High-profile media reports of runaway cars give the impression that the Toyota Prius is unsafe and undependable. However, the hard data tells a different story. J.D. Power—the auto industry’s top source for information about vehicle dependability—yesterday reported that among compact cars, the Toyota Prius had the fewest numbers of problems experienced per 100 vehicles over the past three years.

Toyota Prius Shipment

This marks the third year in a row that Prius took the top spot in the study.

The study, which measures problems experienced by original owners of three-year-old (2007 model year) vehicles, includes 198 different problem symptoms across all areas of the vehicle. The 2010 Vehicle Dependability Study is based on responses from more than 52,000 original owners of 2007 model-year vehicles. The study was fielded between October and December 2009—prior the most publicized reports of Prius unintended acceleration.

The negative impact of recalls on perceptions of dependability apparently did not affect the Toyota Prius in J.D. Power’s 2010 study. Complaints to National Highway Traffic Safety Administration (NHTSA) by car owners commonly increase after automakers announce plans for recalls. Lars Perner, professor of clinical marketing at the University of Southern California, told Associated Press, “When people expect problems, they’re more likely to find them.”

Human Error?

It remains to be seen how the negative publicity will influence next year’s study. But there’s mounting evidence that the most publicized Prius accidents involving unintended acceleration were caused by human error—not bad brakes or acceleration pedals. “Information retrieved from the vehicle’s onboard computer systems indicated there was no application of the brakes and the throttle was fully open,” NHTSA said Thursday in a statement about a Harrison, N.Y., crash. NHTSA officials said the findings mean the accident was caused by the driver, most likely because she pressed the accelerator instead of the brake.

Toyota’s investigation of the March 8 incident, in which 61-year-old James Sikes claimed his 2008 Prius reached speeds of more than 90 miles an hour on its own on a San Diego freeway, found no evidence to back up the claim. The investigation showed the brakes and accelerator had been applied more than 250 times. Toyota said its investigation resulted in findings “inconsistent” with the driver’s account. The company is also trying to discredit a report by ABC News, in which a professor demonstrated how a Toyota vehicle could speed out of control. It was later revealed that the report used incorrect staged footage and that the professor was being paid by a consultant to lawyers who are suing Toyota.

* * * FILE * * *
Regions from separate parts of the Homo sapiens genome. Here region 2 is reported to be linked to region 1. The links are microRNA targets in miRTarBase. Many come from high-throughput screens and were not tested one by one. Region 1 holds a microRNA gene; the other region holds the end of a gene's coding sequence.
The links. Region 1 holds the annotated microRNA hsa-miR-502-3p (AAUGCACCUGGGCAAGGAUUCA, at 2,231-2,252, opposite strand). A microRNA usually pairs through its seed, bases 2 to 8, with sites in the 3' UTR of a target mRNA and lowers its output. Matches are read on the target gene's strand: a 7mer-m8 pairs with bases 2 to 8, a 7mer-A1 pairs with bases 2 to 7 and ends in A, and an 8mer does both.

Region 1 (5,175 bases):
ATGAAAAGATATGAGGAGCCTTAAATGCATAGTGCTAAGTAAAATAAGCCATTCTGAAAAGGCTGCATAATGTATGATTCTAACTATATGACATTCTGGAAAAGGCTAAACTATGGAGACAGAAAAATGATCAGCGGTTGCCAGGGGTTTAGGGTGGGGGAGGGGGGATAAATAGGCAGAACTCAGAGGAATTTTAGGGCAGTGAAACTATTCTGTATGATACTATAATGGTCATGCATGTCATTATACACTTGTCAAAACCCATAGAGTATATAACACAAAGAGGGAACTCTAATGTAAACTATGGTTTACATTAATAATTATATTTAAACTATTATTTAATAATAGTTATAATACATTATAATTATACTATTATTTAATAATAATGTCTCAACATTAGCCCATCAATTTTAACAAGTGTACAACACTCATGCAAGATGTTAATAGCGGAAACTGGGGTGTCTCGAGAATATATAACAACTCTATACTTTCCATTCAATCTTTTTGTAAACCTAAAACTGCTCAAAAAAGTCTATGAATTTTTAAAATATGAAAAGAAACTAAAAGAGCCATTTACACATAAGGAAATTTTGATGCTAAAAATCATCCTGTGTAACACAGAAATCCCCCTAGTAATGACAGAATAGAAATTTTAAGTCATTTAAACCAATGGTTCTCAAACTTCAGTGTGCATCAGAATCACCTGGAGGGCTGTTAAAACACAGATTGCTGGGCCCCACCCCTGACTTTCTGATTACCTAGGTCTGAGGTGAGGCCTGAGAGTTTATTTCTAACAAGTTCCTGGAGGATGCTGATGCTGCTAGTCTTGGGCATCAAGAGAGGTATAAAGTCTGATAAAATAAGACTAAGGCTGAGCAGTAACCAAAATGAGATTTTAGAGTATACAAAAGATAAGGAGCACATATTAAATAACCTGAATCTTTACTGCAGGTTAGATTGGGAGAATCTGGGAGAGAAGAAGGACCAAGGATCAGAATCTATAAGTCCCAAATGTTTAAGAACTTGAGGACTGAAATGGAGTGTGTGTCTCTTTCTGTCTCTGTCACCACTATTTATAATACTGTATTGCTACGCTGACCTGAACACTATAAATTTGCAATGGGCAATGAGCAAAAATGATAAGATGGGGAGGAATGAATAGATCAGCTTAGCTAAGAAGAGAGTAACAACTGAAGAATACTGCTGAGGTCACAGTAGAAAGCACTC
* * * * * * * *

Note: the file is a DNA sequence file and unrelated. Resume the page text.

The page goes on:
The National Highway Traffic Safety Administration, which has also been examining Sikes’s 2008 Prius, said that testing might not be able to reproduce the incident. “We would caution people that our work continues and that we may never know exactly what happened with this car,” the agency said in a statement.

Public Perception

Sales of the 2010 Toyota Prius fell by 6 percent in February compared to the previous month—but were up by about 10 percent compared to one year ago.

Future sales trends will be determined by how well consumers are able to distinguish between sensational reports of isolated accidents—regardless of their cause—versus detailed analysis of the experiences of tens of thousands of owners over a multi-year period.